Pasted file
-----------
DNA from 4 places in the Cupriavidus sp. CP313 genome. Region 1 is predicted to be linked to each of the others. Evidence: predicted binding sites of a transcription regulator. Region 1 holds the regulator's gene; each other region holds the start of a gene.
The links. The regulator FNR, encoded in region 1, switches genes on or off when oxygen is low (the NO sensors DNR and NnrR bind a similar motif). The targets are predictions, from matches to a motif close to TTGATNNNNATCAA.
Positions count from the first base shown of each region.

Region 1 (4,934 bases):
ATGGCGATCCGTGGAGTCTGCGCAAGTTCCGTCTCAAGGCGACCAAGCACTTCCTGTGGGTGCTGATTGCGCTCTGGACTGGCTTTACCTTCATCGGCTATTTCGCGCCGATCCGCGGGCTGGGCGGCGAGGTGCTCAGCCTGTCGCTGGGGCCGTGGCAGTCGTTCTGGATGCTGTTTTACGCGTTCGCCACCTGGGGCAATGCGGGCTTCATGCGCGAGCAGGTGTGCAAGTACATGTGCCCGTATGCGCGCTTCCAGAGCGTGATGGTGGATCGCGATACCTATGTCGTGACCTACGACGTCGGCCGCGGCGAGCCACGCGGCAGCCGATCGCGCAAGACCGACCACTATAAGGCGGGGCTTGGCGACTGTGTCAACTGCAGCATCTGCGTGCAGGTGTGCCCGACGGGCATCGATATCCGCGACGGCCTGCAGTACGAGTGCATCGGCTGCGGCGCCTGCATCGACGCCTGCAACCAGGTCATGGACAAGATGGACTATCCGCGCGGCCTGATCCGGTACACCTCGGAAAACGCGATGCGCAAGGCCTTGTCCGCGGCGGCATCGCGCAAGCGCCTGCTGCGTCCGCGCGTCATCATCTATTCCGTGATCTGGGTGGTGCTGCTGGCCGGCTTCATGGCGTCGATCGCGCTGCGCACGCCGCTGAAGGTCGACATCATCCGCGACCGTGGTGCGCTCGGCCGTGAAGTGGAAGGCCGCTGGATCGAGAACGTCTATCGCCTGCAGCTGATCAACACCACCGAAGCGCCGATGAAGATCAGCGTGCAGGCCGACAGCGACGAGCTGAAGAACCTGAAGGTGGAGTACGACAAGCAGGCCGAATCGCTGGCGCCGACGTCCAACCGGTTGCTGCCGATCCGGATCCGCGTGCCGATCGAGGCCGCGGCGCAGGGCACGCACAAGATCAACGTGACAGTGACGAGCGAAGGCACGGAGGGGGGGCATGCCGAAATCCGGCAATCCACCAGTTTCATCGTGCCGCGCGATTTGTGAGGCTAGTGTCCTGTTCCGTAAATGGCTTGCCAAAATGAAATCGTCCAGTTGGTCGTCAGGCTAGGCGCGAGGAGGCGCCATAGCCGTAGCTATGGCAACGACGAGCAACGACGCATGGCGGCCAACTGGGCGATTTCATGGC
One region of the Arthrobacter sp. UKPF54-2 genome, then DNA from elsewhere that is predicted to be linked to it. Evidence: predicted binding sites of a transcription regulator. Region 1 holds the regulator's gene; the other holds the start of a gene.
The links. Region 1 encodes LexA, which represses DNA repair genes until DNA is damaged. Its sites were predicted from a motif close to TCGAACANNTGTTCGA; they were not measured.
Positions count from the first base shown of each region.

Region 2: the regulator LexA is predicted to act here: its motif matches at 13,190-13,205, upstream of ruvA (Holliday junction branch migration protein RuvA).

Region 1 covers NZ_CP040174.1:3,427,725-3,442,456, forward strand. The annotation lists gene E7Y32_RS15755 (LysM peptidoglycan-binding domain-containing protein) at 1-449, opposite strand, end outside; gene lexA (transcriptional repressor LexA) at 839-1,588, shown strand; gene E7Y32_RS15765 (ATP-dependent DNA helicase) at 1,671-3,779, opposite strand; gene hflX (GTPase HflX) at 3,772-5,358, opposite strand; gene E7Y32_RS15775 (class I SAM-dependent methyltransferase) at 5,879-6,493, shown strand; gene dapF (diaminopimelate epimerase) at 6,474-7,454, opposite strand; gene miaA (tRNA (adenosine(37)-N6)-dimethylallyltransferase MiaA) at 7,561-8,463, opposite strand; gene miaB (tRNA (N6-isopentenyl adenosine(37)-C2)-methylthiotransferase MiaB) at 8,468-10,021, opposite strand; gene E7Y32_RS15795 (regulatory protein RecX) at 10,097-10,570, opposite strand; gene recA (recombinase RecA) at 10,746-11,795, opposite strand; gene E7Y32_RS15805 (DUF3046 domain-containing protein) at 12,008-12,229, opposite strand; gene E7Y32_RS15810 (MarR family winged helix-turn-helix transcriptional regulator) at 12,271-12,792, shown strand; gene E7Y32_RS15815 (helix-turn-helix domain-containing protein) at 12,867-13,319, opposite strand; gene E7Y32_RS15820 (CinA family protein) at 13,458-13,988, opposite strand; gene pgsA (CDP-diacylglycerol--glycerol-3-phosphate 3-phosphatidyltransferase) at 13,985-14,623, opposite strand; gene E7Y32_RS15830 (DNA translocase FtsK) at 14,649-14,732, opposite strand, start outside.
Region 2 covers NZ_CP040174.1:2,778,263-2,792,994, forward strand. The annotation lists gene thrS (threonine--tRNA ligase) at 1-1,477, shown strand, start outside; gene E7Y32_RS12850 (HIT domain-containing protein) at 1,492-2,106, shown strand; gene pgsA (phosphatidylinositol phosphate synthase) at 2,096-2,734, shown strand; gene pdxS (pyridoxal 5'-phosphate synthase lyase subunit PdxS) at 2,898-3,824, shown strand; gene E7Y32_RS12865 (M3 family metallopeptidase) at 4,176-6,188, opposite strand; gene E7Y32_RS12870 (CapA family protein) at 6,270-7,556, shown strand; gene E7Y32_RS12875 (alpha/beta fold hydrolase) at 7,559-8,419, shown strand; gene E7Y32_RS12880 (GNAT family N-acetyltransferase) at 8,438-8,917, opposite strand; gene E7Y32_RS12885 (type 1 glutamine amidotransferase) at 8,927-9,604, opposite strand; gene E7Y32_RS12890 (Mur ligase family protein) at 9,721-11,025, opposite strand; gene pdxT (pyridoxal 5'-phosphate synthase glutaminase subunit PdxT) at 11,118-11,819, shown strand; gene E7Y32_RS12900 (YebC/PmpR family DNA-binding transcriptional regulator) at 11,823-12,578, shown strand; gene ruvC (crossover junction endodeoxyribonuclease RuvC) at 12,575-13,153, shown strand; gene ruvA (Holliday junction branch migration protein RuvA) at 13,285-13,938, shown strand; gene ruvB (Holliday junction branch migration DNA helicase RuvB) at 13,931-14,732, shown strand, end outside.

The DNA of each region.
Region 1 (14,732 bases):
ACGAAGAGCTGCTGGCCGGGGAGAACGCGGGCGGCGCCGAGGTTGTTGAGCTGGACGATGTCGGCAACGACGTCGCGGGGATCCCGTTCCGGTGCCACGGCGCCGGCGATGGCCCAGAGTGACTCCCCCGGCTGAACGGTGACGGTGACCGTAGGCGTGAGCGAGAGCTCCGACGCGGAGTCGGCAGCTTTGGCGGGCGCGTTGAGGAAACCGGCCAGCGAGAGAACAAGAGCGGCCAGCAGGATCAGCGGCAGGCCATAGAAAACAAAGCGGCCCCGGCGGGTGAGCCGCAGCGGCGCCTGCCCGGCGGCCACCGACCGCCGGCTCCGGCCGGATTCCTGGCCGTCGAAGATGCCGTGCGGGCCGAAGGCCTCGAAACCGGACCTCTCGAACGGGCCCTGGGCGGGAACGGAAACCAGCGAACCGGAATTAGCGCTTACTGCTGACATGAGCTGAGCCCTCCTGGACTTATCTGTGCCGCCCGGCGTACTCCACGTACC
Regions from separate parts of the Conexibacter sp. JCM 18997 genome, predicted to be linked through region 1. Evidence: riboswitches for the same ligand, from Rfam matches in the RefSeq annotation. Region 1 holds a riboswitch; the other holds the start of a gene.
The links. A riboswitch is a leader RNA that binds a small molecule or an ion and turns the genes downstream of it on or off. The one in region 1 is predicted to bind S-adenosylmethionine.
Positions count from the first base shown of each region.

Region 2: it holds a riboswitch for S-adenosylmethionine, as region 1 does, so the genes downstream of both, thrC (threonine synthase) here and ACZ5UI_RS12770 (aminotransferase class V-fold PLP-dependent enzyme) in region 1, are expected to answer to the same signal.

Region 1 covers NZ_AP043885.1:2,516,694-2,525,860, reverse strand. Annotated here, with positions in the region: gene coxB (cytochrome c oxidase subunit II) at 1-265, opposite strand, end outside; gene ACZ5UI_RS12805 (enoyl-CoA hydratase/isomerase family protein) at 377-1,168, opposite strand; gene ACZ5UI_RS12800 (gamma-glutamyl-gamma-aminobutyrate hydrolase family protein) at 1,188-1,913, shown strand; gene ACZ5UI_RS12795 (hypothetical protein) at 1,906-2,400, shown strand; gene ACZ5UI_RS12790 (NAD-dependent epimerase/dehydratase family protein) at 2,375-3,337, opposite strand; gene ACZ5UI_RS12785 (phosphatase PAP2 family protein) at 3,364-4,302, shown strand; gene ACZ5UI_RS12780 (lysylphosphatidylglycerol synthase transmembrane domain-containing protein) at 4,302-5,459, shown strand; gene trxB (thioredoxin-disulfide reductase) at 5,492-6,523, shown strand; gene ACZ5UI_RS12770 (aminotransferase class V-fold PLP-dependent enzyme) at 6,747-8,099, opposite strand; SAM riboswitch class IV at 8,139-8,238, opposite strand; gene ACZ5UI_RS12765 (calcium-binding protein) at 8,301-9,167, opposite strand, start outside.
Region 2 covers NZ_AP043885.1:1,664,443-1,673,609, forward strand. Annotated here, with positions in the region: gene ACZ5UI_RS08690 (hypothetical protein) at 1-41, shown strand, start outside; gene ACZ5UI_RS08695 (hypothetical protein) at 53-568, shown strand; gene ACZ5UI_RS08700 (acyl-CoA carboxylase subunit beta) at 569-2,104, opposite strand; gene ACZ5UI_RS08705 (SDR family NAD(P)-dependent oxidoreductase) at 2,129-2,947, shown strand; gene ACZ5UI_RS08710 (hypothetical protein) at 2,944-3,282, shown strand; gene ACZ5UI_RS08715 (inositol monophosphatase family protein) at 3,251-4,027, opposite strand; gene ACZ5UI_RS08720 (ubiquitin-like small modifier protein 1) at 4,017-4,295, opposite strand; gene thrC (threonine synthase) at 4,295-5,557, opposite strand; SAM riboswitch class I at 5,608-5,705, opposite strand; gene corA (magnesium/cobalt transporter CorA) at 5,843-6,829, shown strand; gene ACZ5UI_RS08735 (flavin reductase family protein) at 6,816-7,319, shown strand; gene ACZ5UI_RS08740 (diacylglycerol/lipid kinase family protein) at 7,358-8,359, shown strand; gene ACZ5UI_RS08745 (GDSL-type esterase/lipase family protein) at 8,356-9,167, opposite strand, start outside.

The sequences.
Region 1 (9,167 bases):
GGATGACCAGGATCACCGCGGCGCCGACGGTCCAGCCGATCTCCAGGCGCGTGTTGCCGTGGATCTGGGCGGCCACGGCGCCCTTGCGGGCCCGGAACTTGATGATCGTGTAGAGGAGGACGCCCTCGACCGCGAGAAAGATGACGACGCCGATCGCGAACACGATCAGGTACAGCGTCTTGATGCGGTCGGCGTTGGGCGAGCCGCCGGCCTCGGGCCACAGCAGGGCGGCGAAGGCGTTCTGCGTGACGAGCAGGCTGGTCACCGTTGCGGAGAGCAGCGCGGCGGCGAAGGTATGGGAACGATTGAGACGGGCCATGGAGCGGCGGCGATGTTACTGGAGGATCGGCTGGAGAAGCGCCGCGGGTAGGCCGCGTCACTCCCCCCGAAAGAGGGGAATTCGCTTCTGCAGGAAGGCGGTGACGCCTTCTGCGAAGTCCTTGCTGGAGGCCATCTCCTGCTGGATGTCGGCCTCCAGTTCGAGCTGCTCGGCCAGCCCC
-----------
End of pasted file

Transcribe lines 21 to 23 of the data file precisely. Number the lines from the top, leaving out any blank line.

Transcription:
The sequences.
Region 1 (9,167 bases):
GGATGACCAGGATCACCGCGGCGCCGACGGTCCAGCCGATCTCCAGGCGCGTGTTGCCGTGGATCTGGGCGGCCACGGCGCCCTTGCGGGCCCGGAACTTGATGATCGTGTAGAGGAGGACGCCCTCGACCGCGAGAAAGATGACGACGCCGATCGCGAACACGATCAGGTACAGCGTCTTGATGCGGTCGGCGTTGGGCGAGCCGCCGGCCTCGGGCCACAGCAGGGCGGCGAAGGCGTTCTGCGTGACGAGCAGGCTGGTCACCGTTGCGGAGAGCAGCGCGGCGGCGAAGGTATGGGAACGATTGAGACGGGCCATGGAGCGGCGGCGATGTTACTGGAGGATCGGCTGGAGAAGCGCCGCGGGTAGGCCGCGTCACTCCCCCCGAAAGAGGGGAATTCGCTTCTGCAGGAAGGCGGTGACGCCTTCTGCGAAGTCCTTGCTGGAGGCCATCTCCTGCTGGATGTCGGCCTCCAGTTCGAGCTGCTCGGCCAGCCCC